Long Term Care Market: Is the Industry Missing the Potential?
W H I T E P A P E R
Long Term Care: Is
the Industry Missing
Potential Market?Some Say the Market Is Only Realizing Ten to Fifteen Percent
of Potential Market. Kalorama Weighs In.
There’s no doubt that Long Term Care is demonstrating growth. According to Kalorama
information’s latest report, The Long Term Care Market: Nursing Homes, Home Care, Hospice Care, and
Assisted Living, through 2013, the long term care industry overall experienced solid expansion, growing
by 4.3% per year, on average, to reach $276.7 billion. The strongest growth occurred in the home care
segment, which expanded by 7.2% per year through a combination
of price increases and expanded utilization.
A driving factor in the aging of the population is the increase in
life expectancy. In 1900, life expectancy was 47 years. In 1996, U.S.
life expectancy at birth was 76.1 years – 73.0 years for men and
79.0 years for women. By 2013, however, average life expectancy
had reached an all time high of 78.7 years, according to the Centers
for Disease Control and Prevention (CDC).
As the U.S. population as a whole becomes more ethnically
diverse, so will the elderly population. While only one in ten elderly
persons is now a race other than White, this proportion will
increase to two in ten by 2050. Men generally have higher death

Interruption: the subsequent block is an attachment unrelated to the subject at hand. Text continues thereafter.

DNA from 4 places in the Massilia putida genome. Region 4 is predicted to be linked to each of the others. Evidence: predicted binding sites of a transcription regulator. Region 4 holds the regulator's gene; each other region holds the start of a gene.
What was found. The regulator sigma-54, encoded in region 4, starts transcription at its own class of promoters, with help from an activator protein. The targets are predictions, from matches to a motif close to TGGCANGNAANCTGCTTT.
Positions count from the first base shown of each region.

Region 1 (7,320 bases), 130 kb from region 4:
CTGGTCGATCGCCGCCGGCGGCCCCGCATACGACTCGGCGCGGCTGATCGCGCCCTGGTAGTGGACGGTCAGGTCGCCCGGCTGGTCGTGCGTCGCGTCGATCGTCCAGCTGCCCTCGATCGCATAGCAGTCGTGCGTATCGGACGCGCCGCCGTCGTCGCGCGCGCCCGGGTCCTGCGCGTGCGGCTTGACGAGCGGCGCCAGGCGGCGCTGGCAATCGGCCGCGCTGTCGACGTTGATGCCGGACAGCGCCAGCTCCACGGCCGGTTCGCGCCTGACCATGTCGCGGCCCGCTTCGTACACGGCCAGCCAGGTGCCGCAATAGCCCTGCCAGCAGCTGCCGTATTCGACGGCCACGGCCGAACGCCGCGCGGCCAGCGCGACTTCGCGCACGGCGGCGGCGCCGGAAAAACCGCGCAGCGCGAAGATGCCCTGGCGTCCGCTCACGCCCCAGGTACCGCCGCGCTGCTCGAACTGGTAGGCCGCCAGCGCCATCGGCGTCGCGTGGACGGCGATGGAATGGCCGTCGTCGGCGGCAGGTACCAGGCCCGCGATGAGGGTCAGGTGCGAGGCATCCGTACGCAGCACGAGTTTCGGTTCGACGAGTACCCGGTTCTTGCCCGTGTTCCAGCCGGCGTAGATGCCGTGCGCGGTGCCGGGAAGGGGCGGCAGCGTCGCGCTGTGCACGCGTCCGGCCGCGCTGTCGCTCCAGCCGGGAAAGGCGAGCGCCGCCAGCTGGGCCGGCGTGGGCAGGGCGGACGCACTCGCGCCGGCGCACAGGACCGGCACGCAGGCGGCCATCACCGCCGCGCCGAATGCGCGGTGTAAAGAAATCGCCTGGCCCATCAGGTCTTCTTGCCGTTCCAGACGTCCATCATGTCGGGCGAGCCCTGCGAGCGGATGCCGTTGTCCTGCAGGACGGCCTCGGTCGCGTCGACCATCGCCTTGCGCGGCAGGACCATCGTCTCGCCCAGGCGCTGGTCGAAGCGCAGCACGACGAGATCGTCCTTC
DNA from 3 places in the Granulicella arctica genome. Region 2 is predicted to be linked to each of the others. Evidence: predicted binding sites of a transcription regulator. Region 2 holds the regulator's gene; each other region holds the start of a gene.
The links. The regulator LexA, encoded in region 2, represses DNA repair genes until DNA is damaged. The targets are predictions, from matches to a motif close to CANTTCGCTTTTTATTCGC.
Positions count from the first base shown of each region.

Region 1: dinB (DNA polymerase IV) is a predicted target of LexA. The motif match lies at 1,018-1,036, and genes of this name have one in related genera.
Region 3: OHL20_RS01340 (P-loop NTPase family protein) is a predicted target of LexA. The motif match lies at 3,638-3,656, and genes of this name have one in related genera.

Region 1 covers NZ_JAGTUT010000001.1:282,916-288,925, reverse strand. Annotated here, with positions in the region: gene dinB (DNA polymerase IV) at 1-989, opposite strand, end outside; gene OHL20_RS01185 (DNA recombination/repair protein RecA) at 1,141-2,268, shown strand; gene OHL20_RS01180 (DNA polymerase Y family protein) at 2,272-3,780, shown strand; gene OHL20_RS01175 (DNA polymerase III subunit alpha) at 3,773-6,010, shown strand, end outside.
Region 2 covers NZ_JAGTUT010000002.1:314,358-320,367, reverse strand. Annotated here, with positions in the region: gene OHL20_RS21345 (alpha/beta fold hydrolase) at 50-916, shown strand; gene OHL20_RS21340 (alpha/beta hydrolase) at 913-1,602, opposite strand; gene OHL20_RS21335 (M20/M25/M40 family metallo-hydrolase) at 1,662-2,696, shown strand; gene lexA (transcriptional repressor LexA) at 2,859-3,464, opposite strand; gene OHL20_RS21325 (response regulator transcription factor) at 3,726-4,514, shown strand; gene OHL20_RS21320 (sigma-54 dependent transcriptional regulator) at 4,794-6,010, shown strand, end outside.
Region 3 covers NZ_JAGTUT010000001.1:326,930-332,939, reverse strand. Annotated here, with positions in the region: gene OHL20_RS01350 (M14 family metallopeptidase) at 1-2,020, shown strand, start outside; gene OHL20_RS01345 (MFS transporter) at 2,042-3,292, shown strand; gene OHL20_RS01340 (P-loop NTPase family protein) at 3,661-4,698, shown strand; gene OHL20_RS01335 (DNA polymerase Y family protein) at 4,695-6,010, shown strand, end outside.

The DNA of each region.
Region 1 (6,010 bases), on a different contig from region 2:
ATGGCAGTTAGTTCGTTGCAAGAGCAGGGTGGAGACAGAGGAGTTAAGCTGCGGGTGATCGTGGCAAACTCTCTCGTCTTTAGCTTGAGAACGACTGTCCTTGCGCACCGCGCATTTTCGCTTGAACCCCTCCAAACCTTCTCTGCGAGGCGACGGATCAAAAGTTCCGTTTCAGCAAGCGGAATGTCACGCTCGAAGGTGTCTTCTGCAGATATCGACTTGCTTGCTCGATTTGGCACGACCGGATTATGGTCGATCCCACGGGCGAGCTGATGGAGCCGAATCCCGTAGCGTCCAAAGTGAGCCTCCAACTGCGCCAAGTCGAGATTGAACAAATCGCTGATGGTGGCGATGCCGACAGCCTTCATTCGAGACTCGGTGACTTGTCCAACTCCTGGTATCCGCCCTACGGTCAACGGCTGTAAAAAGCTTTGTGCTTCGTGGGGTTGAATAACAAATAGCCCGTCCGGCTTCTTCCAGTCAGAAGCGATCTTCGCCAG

rates than women at every age, resulting in women outnumbering men by almost three to two in the
over 65 age group.
“There are estimates
that the industry is
not capturuing its real
potential. With a
deeper view however,
it may take some time
for the bolder
estimates of potential
market to come to
Types of Long Term Care
Long term care involves a broad spectrum of services, ranging from daytime help with activities of
daily living (ADLs) to skilled nursing, specialty care, rehabilitation, and sub-acute care. It is typically
delivered for an extended period of time, during which a patient’s needs may change, usually to require
higher levels of care. Long term care patients have functional limitations and need ongoing assistance
with ADLs; they may also require ongoing health care or rehabilitative therapy.
Nursing homes include skilled nursing facilities (SNFs) and intermediate care facilities (ICFs), as well as
ICFs for the mentally retarded (ICFs/MR). Nursing and personal care facilities are primarily engaged in
providing inpatient nursing and health-related personal care, and generally care for persons with
relatively significant medical needs.
Home health care encompasses medical care services delivered in the home by non-facility-based
home health care agencies (HHAs). Home care can be appropriate for recovering, disabled, chronically